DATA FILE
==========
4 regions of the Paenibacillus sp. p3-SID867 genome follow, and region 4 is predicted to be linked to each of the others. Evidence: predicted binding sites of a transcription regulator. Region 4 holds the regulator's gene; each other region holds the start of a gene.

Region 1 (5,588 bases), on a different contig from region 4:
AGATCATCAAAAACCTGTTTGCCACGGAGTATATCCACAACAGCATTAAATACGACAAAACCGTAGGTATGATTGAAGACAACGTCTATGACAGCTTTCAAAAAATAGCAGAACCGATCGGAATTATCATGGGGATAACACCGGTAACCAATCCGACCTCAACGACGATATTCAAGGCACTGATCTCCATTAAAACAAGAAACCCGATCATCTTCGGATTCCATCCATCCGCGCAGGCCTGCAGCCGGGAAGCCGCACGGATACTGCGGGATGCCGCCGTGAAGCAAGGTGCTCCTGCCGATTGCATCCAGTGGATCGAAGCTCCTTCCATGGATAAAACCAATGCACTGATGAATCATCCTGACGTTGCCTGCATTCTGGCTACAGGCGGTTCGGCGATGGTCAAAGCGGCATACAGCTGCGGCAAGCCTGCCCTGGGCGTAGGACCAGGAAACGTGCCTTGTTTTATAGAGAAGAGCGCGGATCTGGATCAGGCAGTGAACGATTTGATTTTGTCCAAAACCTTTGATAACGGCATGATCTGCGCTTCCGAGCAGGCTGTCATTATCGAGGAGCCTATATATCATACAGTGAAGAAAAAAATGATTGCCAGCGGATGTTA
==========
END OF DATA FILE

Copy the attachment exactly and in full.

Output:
4 regions of the Paenibacillus sp. p3-SID867 genome follow, and region 4 is predicted to be linked to each of the others. Evidence: predicted binding sites of a transcription regulator. Region 4 holds the regulator's gene; each other region holds the start of a gene.

Region 1 (5,588 bases), on a different contig from region 4:
AGATCATCAAAAACCTGTTTGCCACGGAGTATATCCACAACAGCATTAAATACGACAAAACCGTAGGTATGATTGAAGACAACGTCTATGACAGCTTTCAAAAAATAGCAGAACCGATCGGAATTATCATGGGGATAACACCGGTAACCAATCCGACCTCAACGACGATATTCAAGGCACTGATCTCCATTAAAACAAGAAACCCGATCATCTTCGGATTCCATCCATCCGCGCAGGCCTGCAGCCGGGAAGCCGCACGGATACTGCGGGATGCCGCCGTGAAGCAAGGTGCTCCTGCCGATTGCATCCAGTGGATCGAAGCTCCTTCCATGGATAAAACCAATGCACTGATGAATCATCCTGACGTTGCCTGCATTCTGGCTACAGGCGGTTCGGCGATGGTCAAAGCGGCATACAGCTGCGGCAAGCCTGCCCTGGGCGTAGGACCAGGAAACGTGCCTTGTTTTATAGAGAAGAGCGCGGATCTGGATCAGGCAGTGAACGATTTGATTTTGTCCAAAACCTTTGATAACGGCATGATCTGCGCTTCCGAGCAGGCTGTCATTATCGAGGAGCCTATATATCATACAGTGAAGAAAAAAATGATTGCCAGCGGATGTTA